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Strong showing of support from area residents for wind conversion system restrictions 

Credit:  BY: BOB LOGAN, Ashton Gazette, www.ashtongazette.com 1 September 2010 ~~

FRANKLIN GROVE – When the Franklin Grove Village Board met for a special meeting and public hearing at the Atlasta Park Shelter to solicit public input on a plan to adopt an ordinance prohibiting industrial wind electricity-generating turbines within its zoning jurisdiction and within an additional 1.5 mile radius of that jurisdiction as allowed by Illinois Statutes, approximately 40 town residents and those from the surrounding community turned out to hear and be heard.

Proponents and opponents of such a restriction were given an opportunity to speak to the issues involved. Sixteen of those attending chose to let their voices be heard. Fourteen spoke in favor of the proposed ban on industrial electricity-generating turbines with wind towers within the designated area. Two others stated that they were neither for or against, but they had concerns that the board should consider.

Bob Colwell, president of the Ashton-Franklin Center School Board, sought to dispel some of the confusion over the financial impact of the property tax revenues that accrue to the school district as a result of increased property tax equalized assessed valuation.

Lonnie Joe Warrenfeltz, a local farmer, stated that he saw any attempt to restrict the use of property as a violation of land owner rights. Mayor Robert Logan, moderator for the public hearing, clarified that the 1.5 mile radius was a long standing right given to municipal governments, and was not a recent attempt to curtail the development of wind energy turbines. A later spokesperson countered Warrenfeltz’s land rights concern stating that it was not only the host farmer’s rights that needed to be considered, but those of residents in the immediate vicinity.

The citizens who spoke in favor of the ban cited a number of concerns including the documented ill health effects caused by the wind turbines including the noise factors and the flicker effects. The necessary development restrictions affecting nearly all other types of development in close proximity to the towers was also discussed.

Most spoke only the negative affects of allowing this development within the village jurisdiction and the additional 1.5 mile radius without attempting to address the viability of wind energy as a renewable energy source.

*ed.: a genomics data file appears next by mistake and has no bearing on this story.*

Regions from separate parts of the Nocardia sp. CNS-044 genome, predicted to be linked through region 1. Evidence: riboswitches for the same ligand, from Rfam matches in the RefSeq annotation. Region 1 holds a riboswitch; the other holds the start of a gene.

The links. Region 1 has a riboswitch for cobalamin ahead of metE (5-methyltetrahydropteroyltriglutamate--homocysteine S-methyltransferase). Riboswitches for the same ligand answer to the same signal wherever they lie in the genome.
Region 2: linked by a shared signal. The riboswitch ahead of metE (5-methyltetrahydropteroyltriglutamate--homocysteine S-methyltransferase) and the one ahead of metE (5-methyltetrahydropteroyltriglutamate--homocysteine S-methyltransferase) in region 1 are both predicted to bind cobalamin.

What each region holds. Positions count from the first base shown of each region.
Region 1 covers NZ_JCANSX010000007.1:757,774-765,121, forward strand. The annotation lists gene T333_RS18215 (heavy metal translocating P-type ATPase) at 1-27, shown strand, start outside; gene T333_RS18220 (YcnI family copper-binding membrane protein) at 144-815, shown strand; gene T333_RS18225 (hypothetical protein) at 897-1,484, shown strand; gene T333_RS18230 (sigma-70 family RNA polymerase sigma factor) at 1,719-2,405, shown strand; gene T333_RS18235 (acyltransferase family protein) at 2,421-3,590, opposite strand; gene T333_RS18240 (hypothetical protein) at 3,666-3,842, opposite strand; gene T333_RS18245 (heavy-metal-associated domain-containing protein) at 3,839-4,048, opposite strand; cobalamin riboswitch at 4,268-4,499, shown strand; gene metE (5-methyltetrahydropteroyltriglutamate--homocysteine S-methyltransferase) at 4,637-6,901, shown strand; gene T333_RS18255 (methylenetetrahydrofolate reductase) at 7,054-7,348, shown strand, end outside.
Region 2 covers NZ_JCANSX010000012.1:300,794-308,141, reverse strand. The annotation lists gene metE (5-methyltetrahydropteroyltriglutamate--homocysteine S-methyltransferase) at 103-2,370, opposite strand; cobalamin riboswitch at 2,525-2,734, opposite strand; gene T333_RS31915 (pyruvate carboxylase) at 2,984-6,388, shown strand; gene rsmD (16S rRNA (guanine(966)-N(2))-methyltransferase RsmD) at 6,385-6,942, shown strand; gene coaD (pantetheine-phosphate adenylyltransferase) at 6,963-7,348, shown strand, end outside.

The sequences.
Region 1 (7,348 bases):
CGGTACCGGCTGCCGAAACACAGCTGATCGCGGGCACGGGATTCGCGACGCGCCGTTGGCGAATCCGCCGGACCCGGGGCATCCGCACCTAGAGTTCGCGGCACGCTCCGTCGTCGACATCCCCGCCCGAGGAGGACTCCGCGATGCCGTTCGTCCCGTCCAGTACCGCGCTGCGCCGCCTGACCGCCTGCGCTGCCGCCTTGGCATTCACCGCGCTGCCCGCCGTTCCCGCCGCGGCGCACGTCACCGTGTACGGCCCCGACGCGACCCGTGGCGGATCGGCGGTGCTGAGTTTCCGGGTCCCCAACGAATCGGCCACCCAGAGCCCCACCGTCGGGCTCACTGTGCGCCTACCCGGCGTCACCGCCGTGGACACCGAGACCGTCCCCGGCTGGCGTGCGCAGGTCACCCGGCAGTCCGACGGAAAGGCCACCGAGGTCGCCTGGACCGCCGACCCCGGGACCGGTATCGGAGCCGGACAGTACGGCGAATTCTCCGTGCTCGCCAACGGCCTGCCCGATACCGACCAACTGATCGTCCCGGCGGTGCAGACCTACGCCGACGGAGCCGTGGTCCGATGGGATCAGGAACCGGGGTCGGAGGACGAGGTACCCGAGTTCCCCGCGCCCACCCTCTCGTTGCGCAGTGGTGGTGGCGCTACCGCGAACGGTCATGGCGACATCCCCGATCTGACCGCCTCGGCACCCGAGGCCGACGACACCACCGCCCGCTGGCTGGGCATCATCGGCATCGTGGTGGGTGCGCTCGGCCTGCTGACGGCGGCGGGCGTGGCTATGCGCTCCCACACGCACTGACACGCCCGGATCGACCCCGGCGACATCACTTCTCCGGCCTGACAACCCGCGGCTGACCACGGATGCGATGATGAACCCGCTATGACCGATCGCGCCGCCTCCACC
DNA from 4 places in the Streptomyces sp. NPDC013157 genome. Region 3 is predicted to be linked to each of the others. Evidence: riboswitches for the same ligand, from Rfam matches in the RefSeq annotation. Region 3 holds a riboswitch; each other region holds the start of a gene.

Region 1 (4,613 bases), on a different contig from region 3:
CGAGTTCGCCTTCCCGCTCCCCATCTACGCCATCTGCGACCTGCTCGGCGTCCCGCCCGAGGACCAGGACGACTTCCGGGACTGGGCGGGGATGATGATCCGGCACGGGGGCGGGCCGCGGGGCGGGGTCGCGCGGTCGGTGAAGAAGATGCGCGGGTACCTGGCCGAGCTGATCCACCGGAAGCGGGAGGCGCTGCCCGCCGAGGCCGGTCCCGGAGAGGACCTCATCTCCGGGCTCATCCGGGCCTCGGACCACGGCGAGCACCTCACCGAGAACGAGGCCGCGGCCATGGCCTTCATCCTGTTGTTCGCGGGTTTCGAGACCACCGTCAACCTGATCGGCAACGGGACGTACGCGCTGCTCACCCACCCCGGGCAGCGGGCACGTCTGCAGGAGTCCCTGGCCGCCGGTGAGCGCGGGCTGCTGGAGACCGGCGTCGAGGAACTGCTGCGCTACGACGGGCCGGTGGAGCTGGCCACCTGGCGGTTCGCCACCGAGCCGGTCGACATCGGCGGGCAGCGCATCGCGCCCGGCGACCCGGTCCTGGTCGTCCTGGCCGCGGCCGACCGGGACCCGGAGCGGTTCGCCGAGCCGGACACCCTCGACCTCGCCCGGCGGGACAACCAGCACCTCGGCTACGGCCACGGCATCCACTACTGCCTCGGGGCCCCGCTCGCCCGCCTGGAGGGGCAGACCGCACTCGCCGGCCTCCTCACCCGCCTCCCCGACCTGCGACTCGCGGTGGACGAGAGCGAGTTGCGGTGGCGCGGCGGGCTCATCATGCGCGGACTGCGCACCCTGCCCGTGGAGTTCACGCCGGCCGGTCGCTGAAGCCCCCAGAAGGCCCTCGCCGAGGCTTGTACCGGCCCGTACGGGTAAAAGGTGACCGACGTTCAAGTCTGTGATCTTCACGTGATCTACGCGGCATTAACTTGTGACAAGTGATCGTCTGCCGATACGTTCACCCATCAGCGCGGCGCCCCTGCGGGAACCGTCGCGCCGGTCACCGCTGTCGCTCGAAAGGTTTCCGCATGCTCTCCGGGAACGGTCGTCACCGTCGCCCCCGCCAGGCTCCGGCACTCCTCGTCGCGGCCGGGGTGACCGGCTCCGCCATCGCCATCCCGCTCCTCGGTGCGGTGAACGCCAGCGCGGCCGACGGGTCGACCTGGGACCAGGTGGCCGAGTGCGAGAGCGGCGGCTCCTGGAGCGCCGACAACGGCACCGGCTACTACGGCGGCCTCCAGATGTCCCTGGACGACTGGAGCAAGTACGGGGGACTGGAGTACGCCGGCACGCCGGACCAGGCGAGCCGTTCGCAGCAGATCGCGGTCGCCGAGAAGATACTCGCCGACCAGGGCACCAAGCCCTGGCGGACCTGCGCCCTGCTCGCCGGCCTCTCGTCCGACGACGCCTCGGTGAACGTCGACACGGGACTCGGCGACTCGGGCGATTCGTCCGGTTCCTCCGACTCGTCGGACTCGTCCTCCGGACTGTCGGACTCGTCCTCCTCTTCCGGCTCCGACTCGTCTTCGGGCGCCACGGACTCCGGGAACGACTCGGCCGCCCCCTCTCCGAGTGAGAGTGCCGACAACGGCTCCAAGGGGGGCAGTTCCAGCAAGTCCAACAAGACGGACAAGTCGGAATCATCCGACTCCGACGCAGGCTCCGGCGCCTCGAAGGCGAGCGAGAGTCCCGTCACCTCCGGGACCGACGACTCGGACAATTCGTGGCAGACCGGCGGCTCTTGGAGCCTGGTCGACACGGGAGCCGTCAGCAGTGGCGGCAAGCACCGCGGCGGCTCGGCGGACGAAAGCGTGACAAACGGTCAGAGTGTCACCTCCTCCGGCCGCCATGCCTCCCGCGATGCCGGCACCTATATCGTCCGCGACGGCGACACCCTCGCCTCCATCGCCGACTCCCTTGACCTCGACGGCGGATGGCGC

Persons asked the board to adopt the 1.5 mile restrictions citing the destruction of the pristine beauty of the area, loss of property tax value and health reasons as their points of objection. Board member David Atkinson asked if anyone in the audience had positive statements about locating the wind towers within the 1.5 mile radius and was answered with silence.

Logan provided five foundational guides the board will consider concerning action on the proposal to ban the towers within their area of influence. These will be the guiding principles when the village board meets on September to consider action on the ban: 1. To promote and protect the public health and safety interests of the community. 2. Be consistent with the area-development plan established by the 2007 Comprehensive Plan, focusing on residential development and strategically located commercial and industrial development. 3. Protect the inventory of natural heritage sites surrounding the Village of Franklin Grove, identified in our plan as contributing to the intrinsic value of the community and to its future development. 4. Retain for the people of Franklin Grove and the surrounding community, the right to determine their own approved orderly development. 5. Support the development of safe, reliable, financially-viable, and environmentally-friendly, renewable energy sources that contribute to the overall goals of our community.

Source:  BY: BOB LOGAN, Ashton Gazette, www.ashtongazette.com 1 September 2010

This article is the work of the source indicated. Any opinions expressed in it are not necessarily those of National Wind Watch.

The copyright of this article resides with the author or publisher indicated. As part of its noncommercial educational effort to present the environmental, social, scientific, and economic issues of large-scale wind power development to a global audience seeking such information, National Wind Watch endeavors to observe “fair use” as provided for in section 107 of U.S. Copyright Law and similar “fair dealing” provisions of the copyright laws of other nations. Send requests to excerpt, general inquiries, and comments via e-mail.

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